Standard Life Private Equity (SLPE) is a private equity fund of funds and is the only such trust with no performance fee. SLPE invests in a high conviction portfolio of third party private equity funds. At any one time, the Trust is investing through about a dozen core managers and currently the top ten managers’ investments constitute 66% of NAV.
At the start of 2017, the company started to increase exposure to North America by broadening its investment criteria to include US domestic funds The team expects exposure to gradually increase, as well as continuing to target secondary investments to take advantage of attractive investment opportunities and help reduce cash drag.
In common with peers, realisations from the portfolio have been coming in steadily. SLPE currently has c.13.5% of NAV in cash which the Manager is happy with, giving it the flexibility to be opportunistic if market conditions deteriorate. The company runs an “over-commitment” strategy to try to maintain investment levels. Its long-term target range is 30-75%, and as at 30th September 2018 we calculate that the level was 35% - which is in the target range – considerably up on the September 2017 figure of 24.5%.
Last year and this, the manager has been trying to place more emphasis on buying fund interests in the secondary market, which can be used to increase the company’s exposure to attractive funds without adding significantly to outstanding commitments. It has been actively bidding on deals, but reports a very competitive backdrop. A successful transaction would likely absorb a significant amount of cash, and quickly transform the invested position of the company.
Since inception in 2001 to 31st July 2018, SLPE has delivered an annualised NAV total return of 9.6% relative to the FTSE All-Share Index's annualised total return of 6.0% - representing strong outperformance against quoted markets. Indeed, the underlying portfolio returns will have been higher than this, given cash drag over the years and the fact that until 2016 the manager was paid a performance fee. Over the past five years, SLPE is well ahead of quoted markets, driven by strong realisations at material uplifts.
The board is targeting a dividend of 12.4p per share, equivalent to a yield of approx. 3.7% on the current share price. Going forward, the board intends to grow the dividend at least in line with inflation and has moved to pay quarterly dividends, further enhancing the attractiveness of the trust to income investors.
SLPE currently trades at a discount of c 16%, in line with the peer group average.
SLPE invests in a high conviction portfolio of third party private equity funds. At any one time, the trust is investing through about a dozen core managers, which means that over a longer time frame, there are around 35-40 “active” fund investments. The top ten managers currently constitute 66% of NAV. Their approach ensures that the portfolio is diversified by manager and by underlying investment. In contrast to peers, the team does not participate in co-investments offered to them, although does have an active programme of sourcing and investing in secondary investments of third party funds that they prefer. Indeed, such has been the extent of the realisations coming through from the portfolio, the team has been trying hard to put more money to work through secondaries. If successful, this has several advantages, not least in that it gets capital to work quicker, but also that it means there is less of an associated outstanding commitment.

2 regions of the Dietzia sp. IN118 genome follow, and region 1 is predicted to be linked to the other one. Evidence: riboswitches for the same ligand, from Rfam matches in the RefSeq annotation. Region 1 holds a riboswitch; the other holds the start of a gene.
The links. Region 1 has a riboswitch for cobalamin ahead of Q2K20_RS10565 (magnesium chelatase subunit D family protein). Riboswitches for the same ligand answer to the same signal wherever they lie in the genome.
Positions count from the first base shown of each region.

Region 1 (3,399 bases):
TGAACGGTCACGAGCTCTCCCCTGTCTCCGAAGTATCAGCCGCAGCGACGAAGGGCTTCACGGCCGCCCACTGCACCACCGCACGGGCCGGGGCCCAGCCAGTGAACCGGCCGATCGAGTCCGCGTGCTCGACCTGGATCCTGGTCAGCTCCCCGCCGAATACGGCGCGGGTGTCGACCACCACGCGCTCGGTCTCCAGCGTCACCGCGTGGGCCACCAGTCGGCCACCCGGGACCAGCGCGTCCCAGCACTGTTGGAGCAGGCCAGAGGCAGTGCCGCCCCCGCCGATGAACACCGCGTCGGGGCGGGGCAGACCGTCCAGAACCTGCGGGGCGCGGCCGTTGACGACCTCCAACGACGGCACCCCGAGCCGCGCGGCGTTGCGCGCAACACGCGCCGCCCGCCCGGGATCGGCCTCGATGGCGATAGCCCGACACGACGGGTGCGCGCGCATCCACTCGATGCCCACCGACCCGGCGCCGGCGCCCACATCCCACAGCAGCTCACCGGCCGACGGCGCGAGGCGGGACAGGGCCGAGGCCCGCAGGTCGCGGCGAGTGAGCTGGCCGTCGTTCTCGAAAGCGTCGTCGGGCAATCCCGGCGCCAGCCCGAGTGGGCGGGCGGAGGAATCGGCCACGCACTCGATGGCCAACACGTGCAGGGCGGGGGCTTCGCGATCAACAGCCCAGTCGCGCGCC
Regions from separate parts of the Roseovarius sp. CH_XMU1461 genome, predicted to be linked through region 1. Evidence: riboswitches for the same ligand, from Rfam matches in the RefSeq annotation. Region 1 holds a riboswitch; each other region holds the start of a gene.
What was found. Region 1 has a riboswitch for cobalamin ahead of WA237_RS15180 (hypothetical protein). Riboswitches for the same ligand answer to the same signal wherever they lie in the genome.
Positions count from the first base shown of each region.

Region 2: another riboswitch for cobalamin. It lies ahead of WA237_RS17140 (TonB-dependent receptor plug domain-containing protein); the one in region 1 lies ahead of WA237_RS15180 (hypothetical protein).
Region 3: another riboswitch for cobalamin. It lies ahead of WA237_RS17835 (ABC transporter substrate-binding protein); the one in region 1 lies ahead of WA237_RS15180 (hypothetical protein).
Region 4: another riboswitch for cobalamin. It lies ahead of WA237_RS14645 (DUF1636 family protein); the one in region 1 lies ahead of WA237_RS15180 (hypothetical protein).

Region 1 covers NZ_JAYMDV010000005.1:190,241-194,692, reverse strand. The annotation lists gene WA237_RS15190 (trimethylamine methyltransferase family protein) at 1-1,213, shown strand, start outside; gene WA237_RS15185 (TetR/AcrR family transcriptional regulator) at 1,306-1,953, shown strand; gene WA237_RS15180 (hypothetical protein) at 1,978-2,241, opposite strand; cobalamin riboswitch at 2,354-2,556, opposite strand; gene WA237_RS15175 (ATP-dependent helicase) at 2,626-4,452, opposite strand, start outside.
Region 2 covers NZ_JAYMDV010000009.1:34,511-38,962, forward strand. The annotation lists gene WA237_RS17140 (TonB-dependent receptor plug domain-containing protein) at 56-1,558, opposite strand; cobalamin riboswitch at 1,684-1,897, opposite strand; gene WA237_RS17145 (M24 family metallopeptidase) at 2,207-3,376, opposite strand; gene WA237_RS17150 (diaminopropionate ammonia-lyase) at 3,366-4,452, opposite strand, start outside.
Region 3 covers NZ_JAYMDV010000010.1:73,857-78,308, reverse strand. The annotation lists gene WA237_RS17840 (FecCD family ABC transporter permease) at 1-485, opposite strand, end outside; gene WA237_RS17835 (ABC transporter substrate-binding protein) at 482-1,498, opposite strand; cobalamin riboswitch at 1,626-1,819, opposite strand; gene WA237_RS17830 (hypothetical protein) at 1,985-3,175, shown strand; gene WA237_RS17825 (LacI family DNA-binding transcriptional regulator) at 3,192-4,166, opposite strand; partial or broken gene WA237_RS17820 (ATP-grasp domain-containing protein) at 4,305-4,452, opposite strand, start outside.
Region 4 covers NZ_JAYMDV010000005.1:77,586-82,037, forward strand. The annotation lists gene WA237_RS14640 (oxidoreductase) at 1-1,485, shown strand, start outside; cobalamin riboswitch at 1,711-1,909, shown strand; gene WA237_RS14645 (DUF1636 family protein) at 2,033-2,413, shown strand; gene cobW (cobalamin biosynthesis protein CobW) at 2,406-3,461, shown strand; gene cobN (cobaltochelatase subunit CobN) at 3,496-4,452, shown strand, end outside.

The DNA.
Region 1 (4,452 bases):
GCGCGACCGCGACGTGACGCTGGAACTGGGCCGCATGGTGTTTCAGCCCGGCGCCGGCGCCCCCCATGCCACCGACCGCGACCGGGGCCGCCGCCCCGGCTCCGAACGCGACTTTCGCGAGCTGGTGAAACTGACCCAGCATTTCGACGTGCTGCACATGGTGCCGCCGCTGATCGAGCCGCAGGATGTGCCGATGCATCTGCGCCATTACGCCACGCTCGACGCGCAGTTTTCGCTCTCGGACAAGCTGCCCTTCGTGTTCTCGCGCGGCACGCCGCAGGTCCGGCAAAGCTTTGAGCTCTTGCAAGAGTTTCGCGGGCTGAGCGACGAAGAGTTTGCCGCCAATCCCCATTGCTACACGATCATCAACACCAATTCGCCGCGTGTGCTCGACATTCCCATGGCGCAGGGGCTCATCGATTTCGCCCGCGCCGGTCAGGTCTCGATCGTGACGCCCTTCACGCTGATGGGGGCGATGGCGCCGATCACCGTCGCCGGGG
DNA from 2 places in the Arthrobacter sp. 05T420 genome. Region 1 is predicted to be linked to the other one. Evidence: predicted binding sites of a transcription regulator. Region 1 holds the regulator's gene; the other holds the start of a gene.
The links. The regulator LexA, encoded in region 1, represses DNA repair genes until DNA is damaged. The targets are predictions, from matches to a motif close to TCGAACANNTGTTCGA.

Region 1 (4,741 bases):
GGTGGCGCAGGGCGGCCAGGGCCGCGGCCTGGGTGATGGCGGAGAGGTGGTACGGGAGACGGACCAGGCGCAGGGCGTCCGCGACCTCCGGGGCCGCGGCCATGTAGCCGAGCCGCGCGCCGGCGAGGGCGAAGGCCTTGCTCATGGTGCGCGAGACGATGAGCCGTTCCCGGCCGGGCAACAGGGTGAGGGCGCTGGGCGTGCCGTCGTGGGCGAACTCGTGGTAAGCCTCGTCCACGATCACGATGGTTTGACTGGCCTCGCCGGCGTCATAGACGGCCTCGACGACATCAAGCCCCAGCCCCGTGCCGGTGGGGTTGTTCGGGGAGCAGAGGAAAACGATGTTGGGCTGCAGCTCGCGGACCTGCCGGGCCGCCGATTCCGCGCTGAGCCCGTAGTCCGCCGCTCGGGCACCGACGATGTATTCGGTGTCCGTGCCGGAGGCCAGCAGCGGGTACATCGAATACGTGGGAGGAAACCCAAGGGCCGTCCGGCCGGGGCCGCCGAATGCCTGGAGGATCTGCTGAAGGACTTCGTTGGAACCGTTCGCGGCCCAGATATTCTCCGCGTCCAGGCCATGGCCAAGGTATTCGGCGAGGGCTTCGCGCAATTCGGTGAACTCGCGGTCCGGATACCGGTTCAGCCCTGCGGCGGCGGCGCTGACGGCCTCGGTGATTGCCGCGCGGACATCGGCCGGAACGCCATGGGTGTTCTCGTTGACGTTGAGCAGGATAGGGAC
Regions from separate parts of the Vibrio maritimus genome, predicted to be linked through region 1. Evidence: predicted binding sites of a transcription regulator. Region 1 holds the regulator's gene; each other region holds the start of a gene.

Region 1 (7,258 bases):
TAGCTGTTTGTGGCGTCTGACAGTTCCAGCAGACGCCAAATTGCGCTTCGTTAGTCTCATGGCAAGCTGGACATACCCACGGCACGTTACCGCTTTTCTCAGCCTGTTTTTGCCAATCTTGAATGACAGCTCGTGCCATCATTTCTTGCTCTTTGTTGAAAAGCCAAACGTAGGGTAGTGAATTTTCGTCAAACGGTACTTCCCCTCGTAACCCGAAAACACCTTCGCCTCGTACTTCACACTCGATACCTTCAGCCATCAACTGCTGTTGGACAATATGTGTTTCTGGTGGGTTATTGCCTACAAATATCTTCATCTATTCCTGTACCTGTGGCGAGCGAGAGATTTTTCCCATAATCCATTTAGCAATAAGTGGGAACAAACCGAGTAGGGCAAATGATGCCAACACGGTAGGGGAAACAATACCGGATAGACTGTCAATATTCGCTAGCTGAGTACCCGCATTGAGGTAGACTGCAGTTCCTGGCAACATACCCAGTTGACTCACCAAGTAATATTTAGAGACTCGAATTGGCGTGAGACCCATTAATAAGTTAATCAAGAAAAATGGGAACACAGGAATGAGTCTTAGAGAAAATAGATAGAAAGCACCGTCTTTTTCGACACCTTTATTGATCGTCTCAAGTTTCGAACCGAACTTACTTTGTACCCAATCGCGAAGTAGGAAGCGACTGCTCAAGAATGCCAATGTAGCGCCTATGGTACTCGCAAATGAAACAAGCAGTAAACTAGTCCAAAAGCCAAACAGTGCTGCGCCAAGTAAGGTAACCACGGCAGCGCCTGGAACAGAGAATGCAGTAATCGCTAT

At the current time, the portfolio’s largest holding by a long way is in Action (7.2% of NAV at 31st March), held through a 3i fund – which is widely regarded as one of the very best private equity investments made in recent years. Aside from that, it is well diversified by sector and size of company. When we met with members of the manager’s investment team recently, they explained that they are reacting to the currently “hot” private equity market by focusing on managers who have a distinct edge or niche. For example, over the summer SLPE made its first commitment to InvestIndustrial Growth, which is a new strategy for the team targeting smaller, lower mid-market growth opportunities. This new relationship is to some extent a result of the Aberdeen and Standard Life merger. The team’s new colleagues from Aberdeen have a longer standing relationship with InvestIndustrial, having generated strong returns for them in the past. Similarly, the team has made a commitment to Triton V, which has an operating focus in the Nordic region specialising in industrial turnarounds and more complex situations.
In this way, the team hopes that the company will continue to find its way into interesting and profitable opportunities, and not get caught up in the more competitive areas of the private equity market. Certainly the managers the team is looking to make new commitments to need to show they have a differentiated approach, and operational expertise that can add value in more difficult stages of the economic cycle.
The company continues to broaden its remit from being primarily European focused towards increasing exposure to leading North American private equity funds. The team has made a new commitment to Atlanta-based MSouth IV, and bought a secondary investment in Onex. The current exposure to North America is 15% of NAV, and expected to rise modestly as a result of these as well as other opportunities that the team is currently considering.
Source: SL Capital Partners